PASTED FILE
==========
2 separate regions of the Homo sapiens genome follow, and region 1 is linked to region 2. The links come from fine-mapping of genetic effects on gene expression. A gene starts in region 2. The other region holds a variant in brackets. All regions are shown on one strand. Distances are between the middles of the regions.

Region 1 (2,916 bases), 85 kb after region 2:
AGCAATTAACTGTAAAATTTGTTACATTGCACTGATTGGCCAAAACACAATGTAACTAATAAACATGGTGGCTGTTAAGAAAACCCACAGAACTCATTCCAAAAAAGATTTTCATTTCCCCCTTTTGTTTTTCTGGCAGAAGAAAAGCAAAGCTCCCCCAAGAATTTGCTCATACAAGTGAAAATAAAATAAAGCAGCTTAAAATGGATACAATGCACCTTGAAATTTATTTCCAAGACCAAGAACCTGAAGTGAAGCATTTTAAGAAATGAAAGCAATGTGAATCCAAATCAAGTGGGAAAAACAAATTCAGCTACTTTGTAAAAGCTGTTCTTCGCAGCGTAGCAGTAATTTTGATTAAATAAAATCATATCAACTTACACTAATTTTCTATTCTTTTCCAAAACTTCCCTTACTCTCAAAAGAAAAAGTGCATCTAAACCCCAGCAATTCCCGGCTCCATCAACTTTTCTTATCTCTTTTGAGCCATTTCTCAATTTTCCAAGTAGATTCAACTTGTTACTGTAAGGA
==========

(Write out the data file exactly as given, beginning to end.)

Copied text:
2 separate regions of the Homo sapiens genome follow, and region 1 is linked to region 2. The links come from fine-mapping of genetic effects on gene expression. A gene starts in region 2. The other region holds a variant in brackets. All regions are shown on one strand. Distances are between the middles of the regions.

Region 1 (2,916 bases), 85 kb after region 2:
AGCAATTAACTGTAAAATTTGTTACATTGCACTGATTGGCCAAAACACAATGTAACTAATAAACATGGTGGCTGTTAAGAAAACCCACAGAACTCATTCCAAAAAAGATTTTCATTTCCCCCTTTTGTTTTTCTGGCAGAAGAAAAGCAAAGCTCCCCCAAGAATTTGCTCATACAAGTGAAAATAAAATAAAGCAGCTTAAAATGGATACAATGCACCTTGAAATTTATTTCCAAGACCAAGAACCTGAAGTGAAGCATTTTAAGAAATGAAAGCAATGTGAATCCAAATCAAGTGGGAAAAACAAATTCAGCTACTTTGTAAAAGCTGTTCTTCGCAGCGTAGCAGTAATTTTGATTAAATAAAATCATATCAACTTACACTAATTTTCTATTCTTTTCCAAAACTTCCCTTACTCTCAAAAGAAAAAGTGCATCTAAACCCCAGCAATTCCCGGCTCCATCAACTTTTCTTATCTCTTTTGAGCCATTTCTCAATTTTCCAAGTAGATTCAACTTGTTACTGTAAGGA